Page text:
Targumic and Midrashic (or Talmudic) parallels

“Oh my gosh! Is that a…woman?!”

There has long been debate about which rabbinic text is dependent upon which. It is very rare that we know certainly the date of the texts or when one is clearly citing or building its own interpretation upon that of another text. This is certainly true of TgRuth. I am just re-reading Derek Beattie’s, “Towards Dating the Targum of Ruth,” in Word in Season, (Sheffield, England Ithaca, NY: Snow Lion Publications JSOT Pr), 1986. On page 216 he has this phenomenal little quote regarding parallels that is worth sharing.

As I recall from schoolboy geometry, the essence of parallels lies in their never meeting and, certainly, Tg. Ruth never seems to actually make contact with any of its many parallels in talmud and midrash.

True, this is a bit apples and oranges, but it is worth reminding ourselves that two thoughtful and learned people when confronted with the same biblical text may well come to very similar interpretations. One need not be dependent or in response to the other.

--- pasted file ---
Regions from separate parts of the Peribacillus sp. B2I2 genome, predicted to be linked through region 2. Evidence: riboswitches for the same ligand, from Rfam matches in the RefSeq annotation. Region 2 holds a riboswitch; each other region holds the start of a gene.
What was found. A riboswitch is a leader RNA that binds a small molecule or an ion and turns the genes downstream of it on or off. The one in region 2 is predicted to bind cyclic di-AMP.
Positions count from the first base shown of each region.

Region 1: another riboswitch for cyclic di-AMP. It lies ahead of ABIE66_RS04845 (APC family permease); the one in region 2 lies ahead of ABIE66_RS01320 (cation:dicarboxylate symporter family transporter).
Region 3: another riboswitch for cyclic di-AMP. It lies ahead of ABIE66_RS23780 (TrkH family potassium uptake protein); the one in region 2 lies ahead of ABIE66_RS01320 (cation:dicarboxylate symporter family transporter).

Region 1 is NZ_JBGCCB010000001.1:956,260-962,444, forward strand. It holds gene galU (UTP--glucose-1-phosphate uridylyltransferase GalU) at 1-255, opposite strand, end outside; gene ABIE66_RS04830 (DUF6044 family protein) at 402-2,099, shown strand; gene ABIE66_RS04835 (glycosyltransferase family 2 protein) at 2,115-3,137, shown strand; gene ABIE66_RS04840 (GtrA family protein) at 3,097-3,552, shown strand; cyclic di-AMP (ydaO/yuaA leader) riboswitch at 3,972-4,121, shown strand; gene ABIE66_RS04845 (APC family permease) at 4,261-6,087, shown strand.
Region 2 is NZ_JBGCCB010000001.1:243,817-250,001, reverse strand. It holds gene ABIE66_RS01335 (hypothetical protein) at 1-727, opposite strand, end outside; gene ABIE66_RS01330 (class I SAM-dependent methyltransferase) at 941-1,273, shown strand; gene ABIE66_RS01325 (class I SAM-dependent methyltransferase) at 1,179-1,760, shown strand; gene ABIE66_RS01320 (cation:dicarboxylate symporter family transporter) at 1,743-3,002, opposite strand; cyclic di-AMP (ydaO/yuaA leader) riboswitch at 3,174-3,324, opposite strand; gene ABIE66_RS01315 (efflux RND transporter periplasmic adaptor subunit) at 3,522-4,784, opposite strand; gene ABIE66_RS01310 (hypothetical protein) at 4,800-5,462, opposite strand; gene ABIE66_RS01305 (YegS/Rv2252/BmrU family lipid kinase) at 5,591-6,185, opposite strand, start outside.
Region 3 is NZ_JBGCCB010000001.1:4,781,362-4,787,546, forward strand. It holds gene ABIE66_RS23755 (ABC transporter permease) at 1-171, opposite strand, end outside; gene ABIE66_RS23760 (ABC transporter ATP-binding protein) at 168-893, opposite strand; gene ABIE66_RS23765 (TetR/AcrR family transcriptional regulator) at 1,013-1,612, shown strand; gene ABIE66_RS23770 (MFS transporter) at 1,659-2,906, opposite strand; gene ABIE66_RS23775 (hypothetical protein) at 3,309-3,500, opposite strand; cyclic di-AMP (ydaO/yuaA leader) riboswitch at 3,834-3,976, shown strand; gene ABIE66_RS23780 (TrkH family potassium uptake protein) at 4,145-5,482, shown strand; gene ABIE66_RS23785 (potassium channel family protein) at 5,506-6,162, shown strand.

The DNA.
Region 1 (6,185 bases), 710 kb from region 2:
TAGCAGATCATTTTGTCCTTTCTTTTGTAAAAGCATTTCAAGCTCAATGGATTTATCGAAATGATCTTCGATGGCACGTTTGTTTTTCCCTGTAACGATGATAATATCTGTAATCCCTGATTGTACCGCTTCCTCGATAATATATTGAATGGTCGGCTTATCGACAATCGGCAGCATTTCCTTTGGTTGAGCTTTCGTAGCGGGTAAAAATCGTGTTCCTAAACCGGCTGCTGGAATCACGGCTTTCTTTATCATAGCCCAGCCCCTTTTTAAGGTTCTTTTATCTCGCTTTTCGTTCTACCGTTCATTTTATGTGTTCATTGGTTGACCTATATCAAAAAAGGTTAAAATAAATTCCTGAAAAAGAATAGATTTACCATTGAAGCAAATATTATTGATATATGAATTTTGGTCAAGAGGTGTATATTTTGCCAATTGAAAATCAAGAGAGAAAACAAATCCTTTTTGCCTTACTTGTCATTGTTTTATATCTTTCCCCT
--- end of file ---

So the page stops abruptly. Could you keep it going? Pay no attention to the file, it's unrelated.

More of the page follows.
The example in question is Ruth 3:8 and the interpretation of הָאִישׁ וַיִּלָּפֵת. TgRuth renders it גברא ורתת ואיתרכיך בישׂריה כליפתא מן רתיתא, “the man was startled, and he trembled, and his flesh became soft like a turnip from fear.” The Talmudic text is b San. 19b. “What is the meaning of וַיִּלָּפֵת? Rab said: His flesh became [as hard] as turnip heads.” Rashi makes it explicit for us by saying “his member became hard.” BUT nonetheless, we are told, he resisted his desires. (Don’t want to mislead you as to the point of the story and its interpretation!)

Beattie points out that while both share their reading of the Hebrew as being derived from לפת, “turnip” (instead of “trembling”), but they go in different directions. The Targumist likes his turnips boiled (“his flesh was soft like a turnip”) while Rab’s turnip is raw and hard. So there you go. They start at the same place and have similar readings and yet they are different. Are they dependent or reacting one to another? I think not. They are simply reading the Hebrew in the same way and there are only so many exegetical conclusions they can arrive at from that starting point.

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